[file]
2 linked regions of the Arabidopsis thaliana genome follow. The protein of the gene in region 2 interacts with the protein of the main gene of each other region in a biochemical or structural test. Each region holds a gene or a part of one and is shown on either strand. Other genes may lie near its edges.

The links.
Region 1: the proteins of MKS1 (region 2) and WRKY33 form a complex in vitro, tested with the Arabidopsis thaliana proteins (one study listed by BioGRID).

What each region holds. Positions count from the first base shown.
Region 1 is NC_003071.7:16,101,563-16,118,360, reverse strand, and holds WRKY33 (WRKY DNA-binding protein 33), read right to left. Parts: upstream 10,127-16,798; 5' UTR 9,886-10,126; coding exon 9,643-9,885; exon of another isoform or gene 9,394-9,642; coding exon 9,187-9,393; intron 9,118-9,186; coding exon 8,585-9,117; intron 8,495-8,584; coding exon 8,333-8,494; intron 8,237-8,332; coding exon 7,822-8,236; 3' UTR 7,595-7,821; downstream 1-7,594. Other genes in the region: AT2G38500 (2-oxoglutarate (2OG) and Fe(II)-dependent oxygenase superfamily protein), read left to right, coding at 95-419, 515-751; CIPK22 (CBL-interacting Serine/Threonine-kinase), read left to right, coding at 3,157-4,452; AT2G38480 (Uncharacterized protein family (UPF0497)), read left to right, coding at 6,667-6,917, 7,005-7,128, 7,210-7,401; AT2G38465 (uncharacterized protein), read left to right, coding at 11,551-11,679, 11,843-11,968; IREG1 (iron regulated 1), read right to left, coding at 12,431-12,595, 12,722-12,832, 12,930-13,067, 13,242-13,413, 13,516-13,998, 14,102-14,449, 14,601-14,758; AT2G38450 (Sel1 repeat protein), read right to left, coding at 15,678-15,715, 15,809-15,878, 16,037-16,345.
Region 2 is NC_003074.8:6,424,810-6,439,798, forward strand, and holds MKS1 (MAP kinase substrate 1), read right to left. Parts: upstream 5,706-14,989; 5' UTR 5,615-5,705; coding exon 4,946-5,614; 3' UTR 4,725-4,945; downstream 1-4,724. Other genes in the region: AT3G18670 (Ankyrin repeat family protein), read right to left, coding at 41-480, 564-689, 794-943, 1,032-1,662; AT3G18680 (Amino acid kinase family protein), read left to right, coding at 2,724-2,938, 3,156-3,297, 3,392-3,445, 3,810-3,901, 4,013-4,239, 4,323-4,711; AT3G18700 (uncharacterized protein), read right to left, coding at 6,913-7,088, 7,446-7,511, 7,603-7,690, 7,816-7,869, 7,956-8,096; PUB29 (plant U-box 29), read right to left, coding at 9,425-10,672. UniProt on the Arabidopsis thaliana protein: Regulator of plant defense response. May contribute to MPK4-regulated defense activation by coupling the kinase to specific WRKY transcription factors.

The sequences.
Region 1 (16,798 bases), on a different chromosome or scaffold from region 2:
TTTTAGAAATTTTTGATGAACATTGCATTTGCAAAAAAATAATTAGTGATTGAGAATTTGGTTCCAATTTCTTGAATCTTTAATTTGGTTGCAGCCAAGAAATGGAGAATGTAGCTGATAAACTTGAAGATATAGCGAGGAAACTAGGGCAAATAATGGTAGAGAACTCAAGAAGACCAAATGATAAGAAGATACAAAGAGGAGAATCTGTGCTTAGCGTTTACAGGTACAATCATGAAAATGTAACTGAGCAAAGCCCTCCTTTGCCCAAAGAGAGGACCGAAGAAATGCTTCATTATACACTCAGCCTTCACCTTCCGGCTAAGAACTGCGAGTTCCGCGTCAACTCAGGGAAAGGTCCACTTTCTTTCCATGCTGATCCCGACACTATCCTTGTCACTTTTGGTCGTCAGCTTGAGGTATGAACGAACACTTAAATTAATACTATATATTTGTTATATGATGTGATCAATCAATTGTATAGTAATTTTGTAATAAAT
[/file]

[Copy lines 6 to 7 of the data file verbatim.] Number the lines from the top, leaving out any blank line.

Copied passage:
Region 2 is NC_003074.8:6,424,810-6,439,798, forward strand, and holds MKS1 (MAP kinase substrate 1), read right to left. Parts: upstream 5,706-14,989; 5' UTR 5,615-5,705; coding exon 4,946-5,614; 3' UTR 4,725-4,945; downstream 1-4,724. Other genes in the region: AT3G18670 (Ankyrin repeat family protein), read right to left, coding at 41-480, 564-689, 794-943, 1,032-1,662; AT3G18680 (Amino acid kinase family protein), read left to right, coding at 2,724-2,938, 3,156-3,297, 3,392-3,445, 3,810-3,901, 4,013-4,239, 4,323-4,711; AT3G18700 (uncharacterized protein), read right to left, coding at 6,913-7,088, 7,446-7,511, 7,603-7,690, 7,816-7,869, 7,956-8,096; PUB29 (plant U-box 29), read right to left, coding at 9,425-10,672. UniProt on the Arabidopsis thaliana protein: Regulator of plant defense response. May contribute to MPK4-regulated defense activation by coupling the kinase to specific WRKY transcription factors.

The sequences.